Friday, August 26, 2011

A cup we've sometimes tasted

for every man hath
business and desire

The conveyor belt of boys and girls into the snob system creaks on, I read, less than ever capable of denominating itself as, society. The Assemblies at which my ex-wife was presented, portrayed an al-ready shattered fairyland by the time of Bachrach's staged portrait of her, descending the staircase to the second floor at home. It would surface in the papers a second time, with the announcement of her engagement. I'd always rather study her in her jeans and a cranberry cable knit, on the jungle gym in Gracie Square, wearing the Cartier choker I gave her, hammered by a Vietnamese goldsmith. It is a heart, on open links, and she is ravishing.

But hasn't New York always been refreshed by both motives, Hercule, a day-time, night-time dichotomy reflecting its energies? 

So you may hear, mon vieux; but snobbery possesses no fecundity, but entropy; and to mount that on the backs of youth is no ordinary deformity, it is to aspire to a kind of usurpation to rival Gertrude and Claudius.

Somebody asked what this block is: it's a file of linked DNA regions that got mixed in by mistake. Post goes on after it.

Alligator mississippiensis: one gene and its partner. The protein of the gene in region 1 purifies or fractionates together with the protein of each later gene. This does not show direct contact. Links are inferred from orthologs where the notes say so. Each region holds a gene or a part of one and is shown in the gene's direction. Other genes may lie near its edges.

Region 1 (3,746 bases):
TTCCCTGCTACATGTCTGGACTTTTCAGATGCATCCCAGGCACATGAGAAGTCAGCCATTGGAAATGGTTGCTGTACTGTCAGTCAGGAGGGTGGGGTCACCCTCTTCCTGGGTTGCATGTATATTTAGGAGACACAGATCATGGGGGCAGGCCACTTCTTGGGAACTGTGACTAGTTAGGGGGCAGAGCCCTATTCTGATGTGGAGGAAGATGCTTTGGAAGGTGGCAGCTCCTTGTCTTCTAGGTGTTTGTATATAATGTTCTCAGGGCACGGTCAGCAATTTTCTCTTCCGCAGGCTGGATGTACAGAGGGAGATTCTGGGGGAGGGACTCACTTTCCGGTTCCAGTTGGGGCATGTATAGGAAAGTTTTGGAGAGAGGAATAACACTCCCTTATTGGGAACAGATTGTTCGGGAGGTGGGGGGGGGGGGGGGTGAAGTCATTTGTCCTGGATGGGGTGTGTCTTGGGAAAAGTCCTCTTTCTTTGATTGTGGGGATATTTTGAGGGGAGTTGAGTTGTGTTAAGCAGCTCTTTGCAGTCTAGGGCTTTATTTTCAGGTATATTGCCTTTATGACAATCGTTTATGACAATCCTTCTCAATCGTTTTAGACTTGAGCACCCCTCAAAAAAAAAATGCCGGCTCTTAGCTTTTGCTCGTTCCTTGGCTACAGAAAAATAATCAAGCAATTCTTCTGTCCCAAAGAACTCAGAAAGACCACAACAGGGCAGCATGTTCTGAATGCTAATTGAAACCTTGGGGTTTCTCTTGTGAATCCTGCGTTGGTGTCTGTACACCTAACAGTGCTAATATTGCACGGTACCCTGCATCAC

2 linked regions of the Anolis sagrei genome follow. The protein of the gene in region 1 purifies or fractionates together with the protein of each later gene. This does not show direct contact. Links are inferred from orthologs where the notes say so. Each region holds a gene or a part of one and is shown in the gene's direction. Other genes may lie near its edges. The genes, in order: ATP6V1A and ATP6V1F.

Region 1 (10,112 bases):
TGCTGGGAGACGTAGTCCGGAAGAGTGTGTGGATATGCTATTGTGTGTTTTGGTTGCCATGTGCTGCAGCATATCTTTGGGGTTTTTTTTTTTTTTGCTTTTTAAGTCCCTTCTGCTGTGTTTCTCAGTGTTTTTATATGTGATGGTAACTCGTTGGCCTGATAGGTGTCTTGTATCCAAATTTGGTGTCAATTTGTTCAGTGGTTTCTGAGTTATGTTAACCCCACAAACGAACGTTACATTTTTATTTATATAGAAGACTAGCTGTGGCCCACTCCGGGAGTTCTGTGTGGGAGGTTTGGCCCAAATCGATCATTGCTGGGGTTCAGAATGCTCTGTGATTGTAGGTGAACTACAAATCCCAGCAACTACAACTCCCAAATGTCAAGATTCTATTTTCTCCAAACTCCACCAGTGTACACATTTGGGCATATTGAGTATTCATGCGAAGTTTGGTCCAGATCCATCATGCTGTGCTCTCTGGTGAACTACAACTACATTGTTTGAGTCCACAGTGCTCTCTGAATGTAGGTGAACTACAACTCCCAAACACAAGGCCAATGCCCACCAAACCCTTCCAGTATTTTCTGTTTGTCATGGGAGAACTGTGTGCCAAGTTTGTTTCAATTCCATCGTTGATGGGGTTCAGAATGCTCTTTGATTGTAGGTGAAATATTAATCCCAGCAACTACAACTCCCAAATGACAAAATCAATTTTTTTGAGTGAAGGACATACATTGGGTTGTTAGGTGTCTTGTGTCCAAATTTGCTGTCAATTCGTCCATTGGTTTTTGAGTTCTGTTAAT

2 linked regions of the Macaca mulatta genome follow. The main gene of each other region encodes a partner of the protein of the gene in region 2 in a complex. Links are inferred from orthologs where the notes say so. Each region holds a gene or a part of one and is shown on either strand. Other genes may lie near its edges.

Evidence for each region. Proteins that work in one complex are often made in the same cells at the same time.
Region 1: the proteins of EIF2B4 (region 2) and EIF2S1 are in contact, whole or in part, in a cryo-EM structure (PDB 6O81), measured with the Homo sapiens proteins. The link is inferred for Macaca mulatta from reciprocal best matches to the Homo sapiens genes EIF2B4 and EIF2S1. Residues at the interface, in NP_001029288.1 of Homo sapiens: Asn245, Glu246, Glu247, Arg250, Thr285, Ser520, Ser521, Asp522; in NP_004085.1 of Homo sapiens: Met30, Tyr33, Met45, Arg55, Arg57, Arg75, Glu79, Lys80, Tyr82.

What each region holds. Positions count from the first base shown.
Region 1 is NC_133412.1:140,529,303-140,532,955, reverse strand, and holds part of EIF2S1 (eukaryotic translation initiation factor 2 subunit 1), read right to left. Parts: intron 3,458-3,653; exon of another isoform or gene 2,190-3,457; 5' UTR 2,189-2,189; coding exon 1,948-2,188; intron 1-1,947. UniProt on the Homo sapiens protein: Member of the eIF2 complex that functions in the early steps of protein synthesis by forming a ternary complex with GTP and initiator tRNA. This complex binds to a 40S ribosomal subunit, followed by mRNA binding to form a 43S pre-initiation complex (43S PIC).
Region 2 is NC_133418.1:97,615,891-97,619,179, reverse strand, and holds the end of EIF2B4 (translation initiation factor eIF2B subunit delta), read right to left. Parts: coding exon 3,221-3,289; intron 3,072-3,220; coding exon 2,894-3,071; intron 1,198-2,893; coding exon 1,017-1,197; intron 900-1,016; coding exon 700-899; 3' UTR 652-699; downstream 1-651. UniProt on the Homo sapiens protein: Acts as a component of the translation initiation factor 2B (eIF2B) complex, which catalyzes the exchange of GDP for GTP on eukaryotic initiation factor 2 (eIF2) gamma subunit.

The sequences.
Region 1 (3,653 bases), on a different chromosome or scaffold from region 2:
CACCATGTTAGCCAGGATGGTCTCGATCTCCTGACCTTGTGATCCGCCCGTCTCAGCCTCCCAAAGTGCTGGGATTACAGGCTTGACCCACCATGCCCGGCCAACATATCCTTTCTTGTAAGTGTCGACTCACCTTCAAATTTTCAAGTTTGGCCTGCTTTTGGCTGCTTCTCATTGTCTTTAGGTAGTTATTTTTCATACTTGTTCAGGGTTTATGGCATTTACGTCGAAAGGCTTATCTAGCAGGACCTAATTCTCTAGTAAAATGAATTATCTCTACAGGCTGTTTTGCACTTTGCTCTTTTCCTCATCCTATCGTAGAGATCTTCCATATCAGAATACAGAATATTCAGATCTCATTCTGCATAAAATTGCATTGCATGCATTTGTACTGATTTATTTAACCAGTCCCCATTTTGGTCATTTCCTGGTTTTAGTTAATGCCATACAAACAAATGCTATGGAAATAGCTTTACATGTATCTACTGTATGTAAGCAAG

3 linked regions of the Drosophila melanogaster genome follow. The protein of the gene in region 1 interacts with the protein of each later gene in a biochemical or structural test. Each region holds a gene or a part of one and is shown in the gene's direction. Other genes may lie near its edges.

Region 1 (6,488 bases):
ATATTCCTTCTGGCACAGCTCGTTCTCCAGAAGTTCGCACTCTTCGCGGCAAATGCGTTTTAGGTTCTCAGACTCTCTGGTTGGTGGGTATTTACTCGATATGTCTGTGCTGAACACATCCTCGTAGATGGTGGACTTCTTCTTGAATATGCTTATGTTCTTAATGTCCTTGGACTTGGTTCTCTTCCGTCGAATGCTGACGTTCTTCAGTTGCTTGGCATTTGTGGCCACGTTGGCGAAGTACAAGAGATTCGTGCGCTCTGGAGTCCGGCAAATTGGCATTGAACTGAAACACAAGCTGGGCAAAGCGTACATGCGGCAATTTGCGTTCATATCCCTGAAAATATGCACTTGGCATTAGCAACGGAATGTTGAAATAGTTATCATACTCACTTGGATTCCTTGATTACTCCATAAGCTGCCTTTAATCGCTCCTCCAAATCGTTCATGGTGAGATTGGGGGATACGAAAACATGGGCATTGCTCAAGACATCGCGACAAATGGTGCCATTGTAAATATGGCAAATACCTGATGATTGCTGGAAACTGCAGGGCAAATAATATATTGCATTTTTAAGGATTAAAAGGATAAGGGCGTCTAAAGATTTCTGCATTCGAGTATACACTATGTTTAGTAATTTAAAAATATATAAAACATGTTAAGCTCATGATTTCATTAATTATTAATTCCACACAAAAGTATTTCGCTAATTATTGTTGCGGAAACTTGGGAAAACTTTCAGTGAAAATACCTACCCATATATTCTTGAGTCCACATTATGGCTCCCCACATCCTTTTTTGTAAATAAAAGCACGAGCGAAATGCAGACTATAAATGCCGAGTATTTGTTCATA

It's the Prince, you have in mind?

Certainly, Auguste, but what had sickened Ophelia, first? 

Had not the young girls always dreamed of their party, Hercule, and their mothers gainfully lunched in its planning?

You make a point, Auguste, that inertia has its energies. Have you been having D'Alembert's dream, as we napt?

You do put one in mind, Hercule, of Diderot's two ways of seeing the cutting up of bees - that they may fly off in liberated directions, or that they may never be freed, but only their clusters concentrated, as in a polyp.

There you go, Auguste, depicting the pertinence of consent.



Edith Wharton
1862 - 1937
A Cup of Cold Water
Scribners, 1899©
The New York Stories of
  Edith Wharton
New York Review Books, 2007©

William Shakespeare
Hamlet, I, v
Cited in Wharton, ibid.

Denis Diderot
Le rêve de D'Alembert
L.W. Tancock, translation
Penguin Books, 1966©

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